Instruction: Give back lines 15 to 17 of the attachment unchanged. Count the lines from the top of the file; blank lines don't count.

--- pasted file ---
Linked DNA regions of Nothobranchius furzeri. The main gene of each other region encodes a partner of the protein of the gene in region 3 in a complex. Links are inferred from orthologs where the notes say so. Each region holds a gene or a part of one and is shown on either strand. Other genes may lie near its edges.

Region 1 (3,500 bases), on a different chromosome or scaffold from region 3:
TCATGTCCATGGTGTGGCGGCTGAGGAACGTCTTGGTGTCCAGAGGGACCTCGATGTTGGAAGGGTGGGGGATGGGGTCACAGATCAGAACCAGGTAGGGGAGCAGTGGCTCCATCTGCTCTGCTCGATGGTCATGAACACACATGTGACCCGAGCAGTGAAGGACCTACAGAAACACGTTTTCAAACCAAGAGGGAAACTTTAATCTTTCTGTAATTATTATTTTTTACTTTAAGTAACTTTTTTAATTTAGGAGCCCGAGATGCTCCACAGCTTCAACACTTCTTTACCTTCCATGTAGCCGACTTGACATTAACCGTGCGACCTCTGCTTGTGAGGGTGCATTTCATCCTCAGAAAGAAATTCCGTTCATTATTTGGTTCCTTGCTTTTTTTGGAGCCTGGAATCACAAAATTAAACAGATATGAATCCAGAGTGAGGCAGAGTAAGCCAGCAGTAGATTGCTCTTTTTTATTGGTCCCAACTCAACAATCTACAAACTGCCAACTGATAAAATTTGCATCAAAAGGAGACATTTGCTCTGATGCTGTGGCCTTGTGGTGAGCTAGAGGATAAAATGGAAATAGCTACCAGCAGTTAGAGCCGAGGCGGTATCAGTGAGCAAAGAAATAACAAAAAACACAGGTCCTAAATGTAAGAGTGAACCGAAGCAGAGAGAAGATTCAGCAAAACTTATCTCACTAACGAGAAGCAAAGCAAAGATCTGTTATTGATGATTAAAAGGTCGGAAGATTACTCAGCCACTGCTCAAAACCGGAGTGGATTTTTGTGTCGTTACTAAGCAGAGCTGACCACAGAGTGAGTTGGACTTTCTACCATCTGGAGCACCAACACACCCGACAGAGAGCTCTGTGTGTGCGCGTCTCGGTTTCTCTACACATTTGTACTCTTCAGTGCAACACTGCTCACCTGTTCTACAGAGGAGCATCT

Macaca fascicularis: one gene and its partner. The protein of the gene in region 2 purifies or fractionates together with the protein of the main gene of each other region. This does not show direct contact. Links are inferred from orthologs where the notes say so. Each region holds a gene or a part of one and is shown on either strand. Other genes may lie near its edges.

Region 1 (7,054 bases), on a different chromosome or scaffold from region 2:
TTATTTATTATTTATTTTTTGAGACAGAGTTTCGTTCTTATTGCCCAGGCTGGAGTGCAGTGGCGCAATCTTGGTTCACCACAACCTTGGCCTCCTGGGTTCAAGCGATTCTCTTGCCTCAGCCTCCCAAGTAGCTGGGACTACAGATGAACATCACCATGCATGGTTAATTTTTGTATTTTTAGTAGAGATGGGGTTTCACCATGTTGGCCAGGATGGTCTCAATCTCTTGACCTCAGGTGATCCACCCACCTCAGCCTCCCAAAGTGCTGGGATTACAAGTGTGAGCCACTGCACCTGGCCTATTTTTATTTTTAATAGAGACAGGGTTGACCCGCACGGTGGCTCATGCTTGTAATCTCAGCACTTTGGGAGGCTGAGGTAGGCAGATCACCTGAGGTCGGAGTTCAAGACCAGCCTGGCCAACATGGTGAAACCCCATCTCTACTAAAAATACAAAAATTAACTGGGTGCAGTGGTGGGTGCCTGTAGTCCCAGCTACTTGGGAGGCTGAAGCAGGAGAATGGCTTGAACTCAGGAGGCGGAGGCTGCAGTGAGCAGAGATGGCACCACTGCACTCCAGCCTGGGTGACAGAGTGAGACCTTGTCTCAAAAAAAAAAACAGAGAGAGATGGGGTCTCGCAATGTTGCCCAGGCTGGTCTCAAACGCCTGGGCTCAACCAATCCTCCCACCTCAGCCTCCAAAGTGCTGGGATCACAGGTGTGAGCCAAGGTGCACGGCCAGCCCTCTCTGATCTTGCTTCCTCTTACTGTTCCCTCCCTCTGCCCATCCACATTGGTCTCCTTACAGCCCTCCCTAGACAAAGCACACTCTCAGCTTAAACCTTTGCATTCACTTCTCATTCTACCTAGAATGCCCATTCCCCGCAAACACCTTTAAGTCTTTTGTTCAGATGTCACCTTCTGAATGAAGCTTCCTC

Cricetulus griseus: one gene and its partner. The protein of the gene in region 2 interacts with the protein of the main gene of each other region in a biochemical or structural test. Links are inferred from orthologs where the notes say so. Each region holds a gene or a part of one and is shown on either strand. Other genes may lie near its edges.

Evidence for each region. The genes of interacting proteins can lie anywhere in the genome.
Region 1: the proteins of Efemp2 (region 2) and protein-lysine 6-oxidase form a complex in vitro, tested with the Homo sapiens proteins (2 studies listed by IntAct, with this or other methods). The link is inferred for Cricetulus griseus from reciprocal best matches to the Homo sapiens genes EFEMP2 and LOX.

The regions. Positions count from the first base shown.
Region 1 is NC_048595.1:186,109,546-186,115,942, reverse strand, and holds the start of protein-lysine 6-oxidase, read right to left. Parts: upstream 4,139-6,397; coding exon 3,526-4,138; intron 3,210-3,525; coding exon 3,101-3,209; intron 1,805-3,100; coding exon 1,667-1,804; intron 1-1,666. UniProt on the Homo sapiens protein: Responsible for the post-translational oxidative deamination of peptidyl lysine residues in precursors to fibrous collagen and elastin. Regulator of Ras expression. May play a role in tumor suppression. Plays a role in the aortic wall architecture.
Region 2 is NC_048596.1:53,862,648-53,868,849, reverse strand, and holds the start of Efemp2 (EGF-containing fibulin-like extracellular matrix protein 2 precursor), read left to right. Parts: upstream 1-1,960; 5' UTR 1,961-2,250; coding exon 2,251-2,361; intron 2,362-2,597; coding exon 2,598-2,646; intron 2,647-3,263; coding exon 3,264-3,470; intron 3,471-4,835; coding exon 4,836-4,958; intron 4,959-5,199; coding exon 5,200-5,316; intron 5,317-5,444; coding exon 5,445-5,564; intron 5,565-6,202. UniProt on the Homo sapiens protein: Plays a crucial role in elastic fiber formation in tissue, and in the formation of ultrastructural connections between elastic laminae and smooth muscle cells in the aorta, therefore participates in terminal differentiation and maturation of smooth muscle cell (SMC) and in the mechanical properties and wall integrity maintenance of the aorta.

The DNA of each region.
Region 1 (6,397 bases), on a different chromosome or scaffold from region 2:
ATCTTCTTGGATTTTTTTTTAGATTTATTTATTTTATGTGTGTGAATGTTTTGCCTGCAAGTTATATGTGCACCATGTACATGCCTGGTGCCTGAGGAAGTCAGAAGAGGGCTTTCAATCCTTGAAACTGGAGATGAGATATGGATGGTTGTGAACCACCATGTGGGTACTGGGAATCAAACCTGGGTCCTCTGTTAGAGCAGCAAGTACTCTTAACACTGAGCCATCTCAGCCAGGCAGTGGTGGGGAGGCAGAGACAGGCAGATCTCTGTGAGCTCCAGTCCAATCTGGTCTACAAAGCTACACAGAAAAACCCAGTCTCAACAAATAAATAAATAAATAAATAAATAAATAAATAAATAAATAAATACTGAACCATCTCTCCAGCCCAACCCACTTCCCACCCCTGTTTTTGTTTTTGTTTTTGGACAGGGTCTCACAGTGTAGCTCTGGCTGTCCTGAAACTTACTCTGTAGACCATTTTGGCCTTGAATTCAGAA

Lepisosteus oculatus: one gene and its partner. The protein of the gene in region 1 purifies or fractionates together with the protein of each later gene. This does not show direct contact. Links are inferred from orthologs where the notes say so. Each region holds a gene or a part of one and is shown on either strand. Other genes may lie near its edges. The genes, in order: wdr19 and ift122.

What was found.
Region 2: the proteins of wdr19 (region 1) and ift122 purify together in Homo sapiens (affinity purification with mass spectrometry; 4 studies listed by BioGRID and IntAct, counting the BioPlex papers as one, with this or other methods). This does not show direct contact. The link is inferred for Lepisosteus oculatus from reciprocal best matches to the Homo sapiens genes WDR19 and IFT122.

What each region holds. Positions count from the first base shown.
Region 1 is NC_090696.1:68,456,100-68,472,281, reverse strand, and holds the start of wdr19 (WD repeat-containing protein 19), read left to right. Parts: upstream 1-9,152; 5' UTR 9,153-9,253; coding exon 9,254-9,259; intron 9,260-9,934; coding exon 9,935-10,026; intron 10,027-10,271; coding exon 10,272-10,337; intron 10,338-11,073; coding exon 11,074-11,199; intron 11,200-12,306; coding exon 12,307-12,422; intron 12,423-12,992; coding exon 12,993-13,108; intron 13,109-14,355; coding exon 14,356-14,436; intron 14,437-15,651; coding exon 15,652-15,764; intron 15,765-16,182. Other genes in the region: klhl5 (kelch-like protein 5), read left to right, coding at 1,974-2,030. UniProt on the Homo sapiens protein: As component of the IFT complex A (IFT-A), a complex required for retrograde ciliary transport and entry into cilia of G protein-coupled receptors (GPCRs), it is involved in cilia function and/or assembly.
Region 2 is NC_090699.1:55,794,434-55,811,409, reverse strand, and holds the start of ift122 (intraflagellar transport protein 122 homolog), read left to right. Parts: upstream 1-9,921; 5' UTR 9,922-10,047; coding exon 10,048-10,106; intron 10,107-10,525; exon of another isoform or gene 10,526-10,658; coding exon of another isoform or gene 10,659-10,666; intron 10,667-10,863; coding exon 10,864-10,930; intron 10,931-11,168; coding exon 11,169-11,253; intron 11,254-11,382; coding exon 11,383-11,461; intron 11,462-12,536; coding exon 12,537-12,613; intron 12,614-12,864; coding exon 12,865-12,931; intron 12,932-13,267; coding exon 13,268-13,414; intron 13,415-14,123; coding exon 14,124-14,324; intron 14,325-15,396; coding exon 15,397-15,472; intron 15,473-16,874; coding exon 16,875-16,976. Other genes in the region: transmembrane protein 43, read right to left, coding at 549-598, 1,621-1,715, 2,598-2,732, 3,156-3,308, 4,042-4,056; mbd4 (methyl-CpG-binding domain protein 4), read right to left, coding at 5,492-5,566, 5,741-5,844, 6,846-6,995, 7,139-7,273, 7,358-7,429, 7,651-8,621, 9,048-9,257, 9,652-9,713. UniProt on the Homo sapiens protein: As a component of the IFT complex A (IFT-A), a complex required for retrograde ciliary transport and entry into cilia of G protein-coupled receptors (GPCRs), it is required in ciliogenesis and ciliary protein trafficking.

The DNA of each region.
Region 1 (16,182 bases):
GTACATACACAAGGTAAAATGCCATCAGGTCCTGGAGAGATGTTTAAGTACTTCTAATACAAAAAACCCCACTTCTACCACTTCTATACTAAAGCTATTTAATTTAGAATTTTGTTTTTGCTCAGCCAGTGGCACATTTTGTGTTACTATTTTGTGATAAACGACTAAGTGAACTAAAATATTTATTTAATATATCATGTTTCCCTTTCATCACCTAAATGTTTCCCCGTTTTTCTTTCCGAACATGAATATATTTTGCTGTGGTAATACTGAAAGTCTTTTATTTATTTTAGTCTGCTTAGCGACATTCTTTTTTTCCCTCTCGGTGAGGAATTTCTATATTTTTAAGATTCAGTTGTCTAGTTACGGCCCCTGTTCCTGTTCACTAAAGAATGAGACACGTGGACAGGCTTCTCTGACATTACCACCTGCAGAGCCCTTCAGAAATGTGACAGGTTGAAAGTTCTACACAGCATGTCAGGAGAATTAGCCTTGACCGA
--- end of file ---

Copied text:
ATCTTCTTGGATTTTTTTTTAGATTTATTTATTTTATGTGTGTGAATGTTTTGCCTGCAAGTTATATGTGCACCATGTACATGCCTGGTGCCTGAGGAAGTCAGAAGAGGGCTTTCAATCCTTGAAACTGGAGATGAGATATGGATGGTTGTGAACCACCATGTGGGTACTGGGAATCAAACCTGGGTCCTCTGTTAGAGCAGCAAGTACTCTTAACACTGAGCCATCTCAGCCAGGCAGTGGTGGGGAGGCAGAGACAGGCAGATCTCTGTGAGCTCCAGTCCAATCTGGTCTACAAAGCTACACAGAAAAACCCAGTCTCAACAAATAAATAAATAAATAAATAAATAAATAAATAAATAAATAAATACTGAACCATCTCTCCAGCCCAACCCACTTCCCACCCCTGTTTTTGTTTTTGTTTTTGGACAGGGTCTCACAGTGTAGCTCTGGCTGTCCTGAAACTTACTCTGTAGACCATTTTGGCCTTGAATTCAGAA

Lepisosteus oculatus: one gene and its partner. The protein of the gene in region 1 purifies or fractionates together with the protein of each later gene. This does not show direct contact. Links are inferred from orthologs where the notes say so. Each region holds a gene or a part of one and is shown on either strand. Other genes may lie near its edges. The genes, in order: wdr19 and ift122.

What was found.